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Clippers Like Ike - Smith Injured, Diogu Reportedly To Sign

Craig Smith's back has been bothering him since pre-season. After missing two of the last four games with back pain, he had an exam in Los Angeles on Tuesday. The MRI revealed a herniated discc in his lower back. He had an epidural and will be examined again in two weeks. He will be out at least those two weeks, and it will likely be more than that.

Smith joins a growing list of Clipper bigs currently sidelined. Chris Kaman has played in only ten of the team's 29 games this season. He sprained his left ankle in game eight, and when he attempted to come back after just two more games he realized something was still not right. Meanwhile, Brian Cook likewise twisted an ankle last Friday. According to LA Times Medical Clippers beat writer Lisa Dillman, Kaman is out of his walking boot today, but Cook's injury is apparently more serious than we knew, and Cookie will be out three weeks.

At this point, Kaman could be the first of the three back. When he was rediagnosed on December 10th, it was determined that he had suffered a bone bruise, and the time frame was placed at "a minimum of three weeks." Having him out of the walking boot in eleven days seems like relatively good news, and maybe we can actually hope that he'll be close to that original estimate, which would have him back at the beginning of January. Then again, where a Kaman foot injury is concerned, time has a way of slipping away.

At any rate, it's clear that for the rest of December at least, the Clippers will be without the services of these three bigs. Now, it's hard to know what the depth chart really looks like at this point, since the team has been dealing with injuries all season. But it's safe to say that Kaman is their top center, and I think it's reasonable to call either Smith or Cook the primary backup at power forward. In other words, these are three of the Clippers top five options in the front court.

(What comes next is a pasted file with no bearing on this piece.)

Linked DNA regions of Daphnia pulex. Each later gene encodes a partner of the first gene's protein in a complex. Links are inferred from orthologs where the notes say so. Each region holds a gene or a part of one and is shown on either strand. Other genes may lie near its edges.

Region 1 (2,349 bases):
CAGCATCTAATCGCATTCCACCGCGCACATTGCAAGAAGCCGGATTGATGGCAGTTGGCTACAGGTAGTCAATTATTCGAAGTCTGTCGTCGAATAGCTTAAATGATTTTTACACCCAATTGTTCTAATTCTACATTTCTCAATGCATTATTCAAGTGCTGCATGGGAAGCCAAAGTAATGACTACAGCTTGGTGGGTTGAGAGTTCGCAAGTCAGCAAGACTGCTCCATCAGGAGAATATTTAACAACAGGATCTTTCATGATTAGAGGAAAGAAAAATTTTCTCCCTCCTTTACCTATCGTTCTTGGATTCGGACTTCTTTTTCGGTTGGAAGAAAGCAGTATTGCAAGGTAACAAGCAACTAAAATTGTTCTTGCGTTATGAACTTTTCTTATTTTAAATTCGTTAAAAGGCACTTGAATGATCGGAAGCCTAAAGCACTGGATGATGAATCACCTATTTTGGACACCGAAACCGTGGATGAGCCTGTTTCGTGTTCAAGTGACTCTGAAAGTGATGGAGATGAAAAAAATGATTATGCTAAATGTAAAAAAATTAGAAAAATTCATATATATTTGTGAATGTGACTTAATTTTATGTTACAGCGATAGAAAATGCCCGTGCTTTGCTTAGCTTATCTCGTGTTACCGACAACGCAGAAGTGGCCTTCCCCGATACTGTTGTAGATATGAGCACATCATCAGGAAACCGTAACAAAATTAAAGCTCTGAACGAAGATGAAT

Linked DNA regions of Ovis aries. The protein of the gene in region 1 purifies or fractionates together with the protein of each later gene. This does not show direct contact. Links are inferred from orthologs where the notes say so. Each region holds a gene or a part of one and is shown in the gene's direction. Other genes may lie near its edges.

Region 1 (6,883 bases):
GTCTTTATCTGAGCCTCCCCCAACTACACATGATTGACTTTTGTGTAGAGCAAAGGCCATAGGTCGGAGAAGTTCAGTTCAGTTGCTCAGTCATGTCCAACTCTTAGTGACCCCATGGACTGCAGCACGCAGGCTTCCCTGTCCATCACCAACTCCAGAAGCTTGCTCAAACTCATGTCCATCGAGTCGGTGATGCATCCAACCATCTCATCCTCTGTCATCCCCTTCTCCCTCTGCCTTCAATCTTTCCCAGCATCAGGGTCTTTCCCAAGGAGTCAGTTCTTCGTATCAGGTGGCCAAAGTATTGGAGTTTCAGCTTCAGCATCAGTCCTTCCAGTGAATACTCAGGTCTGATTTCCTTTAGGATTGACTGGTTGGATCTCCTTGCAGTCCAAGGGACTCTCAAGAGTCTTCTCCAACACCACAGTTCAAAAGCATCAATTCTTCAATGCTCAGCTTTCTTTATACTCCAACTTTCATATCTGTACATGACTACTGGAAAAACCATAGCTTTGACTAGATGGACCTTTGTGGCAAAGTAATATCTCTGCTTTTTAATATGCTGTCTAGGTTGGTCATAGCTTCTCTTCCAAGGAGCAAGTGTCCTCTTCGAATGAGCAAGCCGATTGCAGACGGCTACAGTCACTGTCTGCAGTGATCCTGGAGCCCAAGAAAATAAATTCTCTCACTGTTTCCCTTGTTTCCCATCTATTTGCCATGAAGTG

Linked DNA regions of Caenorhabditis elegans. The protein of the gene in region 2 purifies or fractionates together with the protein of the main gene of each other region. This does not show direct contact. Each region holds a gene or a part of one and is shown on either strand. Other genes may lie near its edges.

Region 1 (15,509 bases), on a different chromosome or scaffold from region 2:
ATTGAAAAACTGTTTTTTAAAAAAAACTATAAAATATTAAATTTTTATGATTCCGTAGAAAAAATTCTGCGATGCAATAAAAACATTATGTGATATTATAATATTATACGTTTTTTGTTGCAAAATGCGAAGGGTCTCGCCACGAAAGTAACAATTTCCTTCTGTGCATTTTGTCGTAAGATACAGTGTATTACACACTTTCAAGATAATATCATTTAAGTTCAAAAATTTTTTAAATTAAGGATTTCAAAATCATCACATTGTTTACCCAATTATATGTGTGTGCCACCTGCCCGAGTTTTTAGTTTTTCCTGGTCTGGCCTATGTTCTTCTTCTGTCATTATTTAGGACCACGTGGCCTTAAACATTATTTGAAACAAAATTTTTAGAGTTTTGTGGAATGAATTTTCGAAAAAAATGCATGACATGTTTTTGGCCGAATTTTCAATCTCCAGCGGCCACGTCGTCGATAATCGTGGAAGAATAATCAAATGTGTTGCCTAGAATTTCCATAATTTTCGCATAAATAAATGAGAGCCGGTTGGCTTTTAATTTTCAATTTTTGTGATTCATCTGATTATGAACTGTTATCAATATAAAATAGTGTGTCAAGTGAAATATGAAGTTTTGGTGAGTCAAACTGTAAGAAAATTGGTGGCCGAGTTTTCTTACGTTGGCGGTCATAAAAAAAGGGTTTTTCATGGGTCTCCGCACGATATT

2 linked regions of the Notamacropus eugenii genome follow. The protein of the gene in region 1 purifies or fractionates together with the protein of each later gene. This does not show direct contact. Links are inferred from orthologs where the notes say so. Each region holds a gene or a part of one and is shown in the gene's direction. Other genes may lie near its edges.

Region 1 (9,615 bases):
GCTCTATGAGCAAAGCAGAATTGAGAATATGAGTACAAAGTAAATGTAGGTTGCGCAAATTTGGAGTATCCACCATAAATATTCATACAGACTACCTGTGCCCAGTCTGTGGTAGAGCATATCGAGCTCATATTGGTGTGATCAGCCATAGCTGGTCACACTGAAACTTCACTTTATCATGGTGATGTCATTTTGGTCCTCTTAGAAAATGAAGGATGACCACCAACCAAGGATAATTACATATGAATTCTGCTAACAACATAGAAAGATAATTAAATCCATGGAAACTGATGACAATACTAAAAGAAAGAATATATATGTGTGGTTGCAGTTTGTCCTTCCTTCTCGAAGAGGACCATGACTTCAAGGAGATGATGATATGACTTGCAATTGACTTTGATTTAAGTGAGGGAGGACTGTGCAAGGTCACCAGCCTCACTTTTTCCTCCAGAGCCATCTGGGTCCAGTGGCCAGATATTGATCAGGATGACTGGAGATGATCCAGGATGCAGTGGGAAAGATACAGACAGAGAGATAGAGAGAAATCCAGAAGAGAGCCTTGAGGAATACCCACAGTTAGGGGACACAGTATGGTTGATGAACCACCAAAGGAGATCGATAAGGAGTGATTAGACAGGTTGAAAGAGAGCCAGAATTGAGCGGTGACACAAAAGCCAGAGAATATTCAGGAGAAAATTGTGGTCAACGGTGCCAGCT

Because they are so shorthanded, the Clippers are reportedly planning to sign Ike Diogu on Wednesday. Diogu was a lottery pick for the Warriors in 2005 (taken one spot after Channing Frye, one spot ahead of Andrew Bynum and three spots ahead of Yaroslav Korolev, as points of reference). Early in his career he looked like a keeper. He played 15 minutes per game, shot over 52% and posted a very respectable 15.9 PER as a 22 year old rookie in 05-06. He was then traded to Indiana as sweetener for the Pacers in the blockbuster Dunleavy and Murphy for Jackson and Harrington trade. Unfortunately, Diogu's minutes have decreased essentially every year since his first season, in brief stays in Indy, Portland and Sacramento. He's capable of scoring in the NBA - his career shooting percentage is better than 50%, and he averages better than 17 points per 36 minutes, a number that has been pretty consistent through most of his stops. But he's a bit undersized for the four, and certainly wasn't capable of playing up tempo basketball for the Warriors or Pacers.